3
$\begingroup$

I want to show that the following problem is NP-Complete:

For a set of vectors $v_1,\ldots,v_n \in \mathbb{N}^d$ and an integer $k$, does there exist a subset $S \subseteq \{v_1,\ldots,v_n\}$, such that $S$ has $k$ elements and all coordinates in the vector $\sum\limits_{x\in S} v_x$ are powers of two?

I'm quite certain that establishing a reduction from a known NP-Complete problem: the Knapsack Problem, Subset Sum or Vector Subset Sum (see section 4.3 here) to this problem is the correct way to approach this problem, but I'm having difficulty figuring out how to exactly construct the reduction.

Concerning Subset Sum with a set $S$ and an integer $n$, I've tried taking one of the integer compositions of $n$, then splitting it up into its binary representation, and using that to dictate a desired vector. Then I would construct vectors $v_1,\ldots,v_n$ from the elements of $S$. But how do I create the input $k$?

One of the main issues here is that Subset Sum with a fixed subset size is not NP-complete. How do I work around that? Moreover, one of the trickier aspects of the problem is generalizing subset sum such that success is reported if some subset sums to any power of two. I don't see how not to appeal to multiple sub-instances of subset sum...

Is this the right approach? (If not, how should I do it?) What am I missing? How do I prove this?

$\endgroup$
  • 1
    $\begingroup$ Hint: $d = 1$ should suffice. $\endgroup$ – Yuval Filmus Jun 13 '14 at 17:24
  • 1
    $\begingroup$ Do you know how to such reductions in general? You could combine Yuval's great hint with this, and most likely solve the problem :-) $\endgroup$ – Juho Jun 13 '14 at 17:27
  • $\begingroup$ @YuvalFilmus I've considered the case for $d=1$. But this leaves me with the following question: for a set of integers X, does there exist a k-element subset S of X such that $\sum_S$ is a power of two? How to show that this is NP-Complete is not clear to me, because the Subset Sum problem with a fixed subset size is not NP-complete. I don't see the immediate reduction. I assume I have to show that while the fixed subset reduces the computational complexity of the problem, the "is a power of two" adds complexity so that the overall problem is still NP-Complete? Your input would be appreciated. $\endgroup$ – Newb Jun 13 '14 at 18:22
  • $\begingroup$ @Juho do you have any suggestions how to tackle this? $\endgroup$ – Newb Jun 13 '14 at 20:11
  • 1
    $\begingroup$ Is $k$ a constant or an input? That is, can the solution run in time $\Theta(n^k)$ or must it run in time polynomial in $k$? $\endgroup$ – gardenhead Jun 13 '14 at 22:57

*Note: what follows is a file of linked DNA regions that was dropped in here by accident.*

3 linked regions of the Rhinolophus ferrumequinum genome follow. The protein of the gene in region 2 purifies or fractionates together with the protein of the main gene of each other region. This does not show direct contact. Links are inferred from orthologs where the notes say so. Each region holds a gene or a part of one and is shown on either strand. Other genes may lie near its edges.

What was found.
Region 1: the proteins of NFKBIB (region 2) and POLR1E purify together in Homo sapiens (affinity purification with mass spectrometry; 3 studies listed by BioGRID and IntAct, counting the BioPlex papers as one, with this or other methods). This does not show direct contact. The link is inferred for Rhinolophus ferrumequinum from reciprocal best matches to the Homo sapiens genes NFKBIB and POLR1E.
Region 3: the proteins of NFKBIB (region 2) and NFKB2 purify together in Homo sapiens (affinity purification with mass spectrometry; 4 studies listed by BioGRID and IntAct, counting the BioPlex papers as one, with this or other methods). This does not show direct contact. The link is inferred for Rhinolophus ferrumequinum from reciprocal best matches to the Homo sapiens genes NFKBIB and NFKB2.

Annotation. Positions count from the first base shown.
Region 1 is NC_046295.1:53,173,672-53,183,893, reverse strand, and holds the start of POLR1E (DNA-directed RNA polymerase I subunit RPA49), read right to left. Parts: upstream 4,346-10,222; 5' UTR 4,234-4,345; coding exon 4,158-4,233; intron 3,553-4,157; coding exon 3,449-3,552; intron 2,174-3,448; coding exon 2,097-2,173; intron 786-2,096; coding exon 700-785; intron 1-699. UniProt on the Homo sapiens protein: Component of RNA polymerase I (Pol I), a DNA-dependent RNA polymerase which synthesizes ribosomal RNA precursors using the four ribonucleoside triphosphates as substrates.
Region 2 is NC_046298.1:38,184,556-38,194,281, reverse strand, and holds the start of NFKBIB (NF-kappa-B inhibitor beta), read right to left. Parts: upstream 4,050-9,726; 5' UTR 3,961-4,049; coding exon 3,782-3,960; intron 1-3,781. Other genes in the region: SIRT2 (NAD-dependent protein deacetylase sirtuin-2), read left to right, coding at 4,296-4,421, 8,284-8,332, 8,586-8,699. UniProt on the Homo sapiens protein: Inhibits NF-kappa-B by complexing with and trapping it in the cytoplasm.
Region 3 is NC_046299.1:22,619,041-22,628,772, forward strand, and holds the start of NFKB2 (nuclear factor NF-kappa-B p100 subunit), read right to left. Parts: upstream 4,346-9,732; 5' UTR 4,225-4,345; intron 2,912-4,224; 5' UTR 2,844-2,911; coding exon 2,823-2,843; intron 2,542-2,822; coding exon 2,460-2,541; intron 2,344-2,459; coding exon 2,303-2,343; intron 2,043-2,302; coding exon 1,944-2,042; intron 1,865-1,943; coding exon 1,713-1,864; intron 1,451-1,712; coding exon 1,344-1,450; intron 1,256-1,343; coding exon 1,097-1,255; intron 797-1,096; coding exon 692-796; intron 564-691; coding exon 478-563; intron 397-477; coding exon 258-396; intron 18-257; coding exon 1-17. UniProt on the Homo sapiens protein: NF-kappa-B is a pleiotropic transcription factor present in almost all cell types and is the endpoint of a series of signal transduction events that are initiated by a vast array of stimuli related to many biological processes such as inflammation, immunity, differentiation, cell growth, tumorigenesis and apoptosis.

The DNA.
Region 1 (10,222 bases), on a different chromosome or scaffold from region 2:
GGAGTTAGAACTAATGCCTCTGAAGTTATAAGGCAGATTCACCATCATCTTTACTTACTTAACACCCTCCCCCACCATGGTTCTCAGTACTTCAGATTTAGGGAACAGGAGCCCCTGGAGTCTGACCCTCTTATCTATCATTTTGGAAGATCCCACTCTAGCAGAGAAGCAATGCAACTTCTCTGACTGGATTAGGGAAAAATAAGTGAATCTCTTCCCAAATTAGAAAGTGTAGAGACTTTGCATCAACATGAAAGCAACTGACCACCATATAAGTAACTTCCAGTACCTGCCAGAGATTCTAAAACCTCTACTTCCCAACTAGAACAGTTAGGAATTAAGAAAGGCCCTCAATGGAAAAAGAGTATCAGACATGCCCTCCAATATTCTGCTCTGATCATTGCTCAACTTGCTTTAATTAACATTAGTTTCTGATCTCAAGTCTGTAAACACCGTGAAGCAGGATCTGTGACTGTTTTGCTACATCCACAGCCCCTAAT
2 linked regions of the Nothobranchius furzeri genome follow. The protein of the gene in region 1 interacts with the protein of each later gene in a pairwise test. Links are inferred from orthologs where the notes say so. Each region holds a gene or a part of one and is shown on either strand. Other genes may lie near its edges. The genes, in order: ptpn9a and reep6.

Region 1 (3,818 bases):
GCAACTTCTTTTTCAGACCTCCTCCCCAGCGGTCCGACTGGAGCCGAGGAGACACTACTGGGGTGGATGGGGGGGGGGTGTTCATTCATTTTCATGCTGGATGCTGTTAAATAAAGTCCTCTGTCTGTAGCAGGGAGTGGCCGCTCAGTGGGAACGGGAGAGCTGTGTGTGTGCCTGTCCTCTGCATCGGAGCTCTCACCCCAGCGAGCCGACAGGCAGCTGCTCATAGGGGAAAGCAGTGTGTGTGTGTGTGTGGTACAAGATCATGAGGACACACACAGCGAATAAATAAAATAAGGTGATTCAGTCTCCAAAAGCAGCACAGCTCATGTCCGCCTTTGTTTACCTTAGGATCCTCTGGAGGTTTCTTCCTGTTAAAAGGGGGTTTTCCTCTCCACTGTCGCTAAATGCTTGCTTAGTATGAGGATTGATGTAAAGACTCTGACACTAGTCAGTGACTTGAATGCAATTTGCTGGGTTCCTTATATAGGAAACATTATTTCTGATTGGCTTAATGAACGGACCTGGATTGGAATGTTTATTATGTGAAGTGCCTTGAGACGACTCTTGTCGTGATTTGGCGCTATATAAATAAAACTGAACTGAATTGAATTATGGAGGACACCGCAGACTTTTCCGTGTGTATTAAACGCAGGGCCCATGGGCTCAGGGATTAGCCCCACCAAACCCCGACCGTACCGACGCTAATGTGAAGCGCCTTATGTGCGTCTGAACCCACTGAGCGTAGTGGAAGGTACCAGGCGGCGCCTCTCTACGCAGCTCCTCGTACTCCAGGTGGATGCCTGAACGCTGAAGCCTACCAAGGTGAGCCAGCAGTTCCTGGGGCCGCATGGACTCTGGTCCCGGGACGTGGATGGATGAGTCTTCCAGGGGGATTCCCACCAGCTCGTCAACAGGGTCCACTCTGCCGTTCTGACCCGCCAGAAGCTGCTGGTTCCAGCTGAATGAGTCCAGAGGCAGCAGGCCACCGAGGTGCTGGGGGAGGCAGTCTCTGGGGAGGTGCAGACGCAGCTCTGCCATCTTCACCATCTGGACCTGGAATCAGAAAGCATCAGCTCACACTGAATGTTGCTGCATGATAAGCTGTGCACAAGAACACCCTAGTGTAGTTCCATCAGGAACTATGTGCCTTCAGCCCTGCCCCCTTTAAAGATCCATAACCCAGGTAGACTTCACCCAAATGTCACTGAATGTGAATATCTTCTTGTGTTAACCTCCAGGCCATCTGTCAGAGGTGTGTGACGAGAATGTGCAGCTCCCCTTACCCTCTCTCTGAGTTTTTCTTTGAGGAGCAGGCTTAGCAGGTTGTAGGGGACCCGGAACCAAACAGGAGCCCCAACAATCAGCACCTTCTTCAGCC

3
$\begingroup$

Here are some hints:

  1. Focus on the case $d = 1$.

  2. Given a target $T$ in SUBSET-SUM, we can change it to a target $T'$ by adding the number $T' - T$; this should work if $T'$ is sufficiently large.

  3. Given a SUBSET-SUM without constraints on the size of the subset, we can get an equivalent problem with such a constraint by adding a suitable number of zeroes to the (multi)set.

If we insist on a set, we need to do more cunning in 3.

$\endgroup$
  • $\begingroup$ Hint #3 was extremely helpful. Thanks! $\endgroup$ – Newb Jun 14 '14 at 2:50
  • $\begingroup$ Now I am just wondering about the second part of your hint: changing a target is helpful, but I don't see how it lets me generalize to any power of two, rather than a specific one... $\endgroup$ – Newb Jun 14 '14 at 19:14
  • $\begingroup$ @Newb You're right, my hints don't address this issue. Time for you to think. $\endgroup$ – Yuval Filmus Jun 14 '14 at 22:46
2
$\begingroup$

Hint #1: focus on $d=1$, as Yuval suggests.

Hint #2: suppose we're given an instance of the subset-sum problem, i.e., we're given some integers $x_1,x_2,\dots,x_n$.

Now suppose we let $v_1=42x_1$, ..., $v_n = 42x_n$. Think about whether there is a subset of $\{v_1,\dots,v_n\}$ that sums to a power of two. When does that happen? What's the condition under which $\{v_1,\dots,v_n\}$ has a subset that sums to a power of two?

The answer looks unhelpful, but notice that $42$ is arbitrary. What if we replace $42$ with some other constant $c$, and then ask the same question? Can you find some other constant $c$ (instead of $42$) where the condition when $\{v_1,\dots,v_n\}$ has a subset that sums to a power of two is more convenient?

Hint #3: to start with, I suggest you artificially consider $0$ to be a power of two (even though I know it isn't really a power of two) and you ignore the constraint on the size of the subset. Once you can solve that variation, I suggest you go back to the original problem: a slight tweak to your construction should take care of them.

Reminder: Don't forget to attribute all your sources, when you write up the solution to your exercise. Your teachers read the Internet too. :-)

$\endgroup$
  • $\begingroup$ Interesting. Your hint w/r/t/ the constant has really given me something to think about... $\endgroup$ – Newb Jun 14 '14 at 3:42
  • $\begingroup$ The constant is giving me some trouble, and I can't see how this leads to the solution. I've fiddled with prime factorizations, adding/removing terms, etc., but I still don't see how the constant helps to find whether or not the subset sums to a power of two, even for the smallest power, $2^0=1$. $\endgroup$ – Newb Jun 14 '14 at 4:39

Your Answer

By clicking “Post Your Answer”, you agree to our terms of service, privacy policy and cookie policy

Not the answer you're looking for? Browse other questions tagged or ask your own question.